The Do's and Don'ts of This Year's Hottest Conferences
CES. TED. SXSW. WTF.
Everywhere you look -- there's a new conference, such as Disrupting Disruptors Hackathon 2014 (I hear its speaker lineup is NUTS.).
It can be overwhelming, entrepreneur or not -- to figure out which of the myriad of conferences that span tech, social good, entrepreneurship and film are worth the high price of admission. Some of the conferences are invite only, as well. So I've culled some conference "pro tips," if you will, from a variety of sources that will help you wade through the clutter, as well as conferences to look forward to this year.
The first thing when deciding on a conference, of course, is the price of the ticket as well as travel expenses. It's great if you get an invite to a highly-anticipated event, but if it requires three flights, it's something to consider in overall returns. If you can get a client or your company to send you, all the better.
Beyond the finances -- it's key to try to evaluate what you'll be getting from the talks, lunches, and break-out sessions. There can be a number of metrics -- from number of people you meet to potential client opportunities to personal brand building. Decide your goals and then go from there.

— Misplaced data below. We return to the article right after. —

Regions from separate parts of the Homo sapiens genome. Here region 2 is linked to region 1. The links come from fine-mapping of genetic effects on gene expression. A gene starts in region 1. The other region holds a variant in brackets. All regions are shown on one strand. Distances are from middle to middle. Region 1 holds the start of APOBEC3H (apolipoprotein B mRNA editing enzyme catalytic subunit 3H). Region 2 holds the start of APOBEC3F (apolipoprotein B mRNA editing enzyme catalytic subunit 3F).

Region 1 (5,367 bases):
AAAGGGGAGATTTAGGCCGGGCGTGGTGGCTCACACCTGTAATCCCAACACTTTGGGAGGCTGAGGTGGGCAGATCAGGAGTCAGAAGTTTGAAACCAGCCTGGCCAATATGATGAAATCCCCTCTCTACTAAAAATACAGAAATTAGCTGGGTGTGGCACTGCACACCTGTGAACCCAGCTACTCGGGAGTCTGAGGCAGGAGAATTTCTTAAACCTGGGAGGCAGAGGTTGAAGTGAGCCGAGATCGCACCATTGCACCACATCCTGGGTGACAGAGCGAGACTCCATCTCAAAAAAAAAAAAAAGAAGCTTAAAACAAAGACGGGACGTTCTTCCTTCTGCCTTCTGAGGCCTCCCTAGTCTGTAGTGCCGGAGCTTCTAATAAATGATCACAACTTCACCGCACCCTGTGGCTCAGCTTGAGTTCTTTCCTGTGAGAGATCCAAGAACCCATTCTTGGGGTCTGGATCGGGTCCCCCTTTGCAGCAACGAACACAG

Trying to master the conference game is tough, but I pulled in a group from technology, entrepreneurship, finance and beyond to tell me which conferences they're looking forward to, what to expect and what to avoid when on the conference circuit.
Take it Easy
Conference: SXSW -- March 7-16
Do: "Take it easy. I used to go so hard, trying to meet everyone, but taking the time to sit and grab a drink or wait in the long truck food line is not only more enjoyable, but usually leads to meeting people in a more sincere context."
Don't: "Get ugly drunk. Just don't."
Soak Up Everything
Conference: TED -- March 17-21
Do: "Sit in one of the first few rows and soak up everything."
Don't: "Feel as if you need to work the room. Your goal rather is to meet a small collection of kindred spirits and to pick up a few new ideas that radically change your view of the world."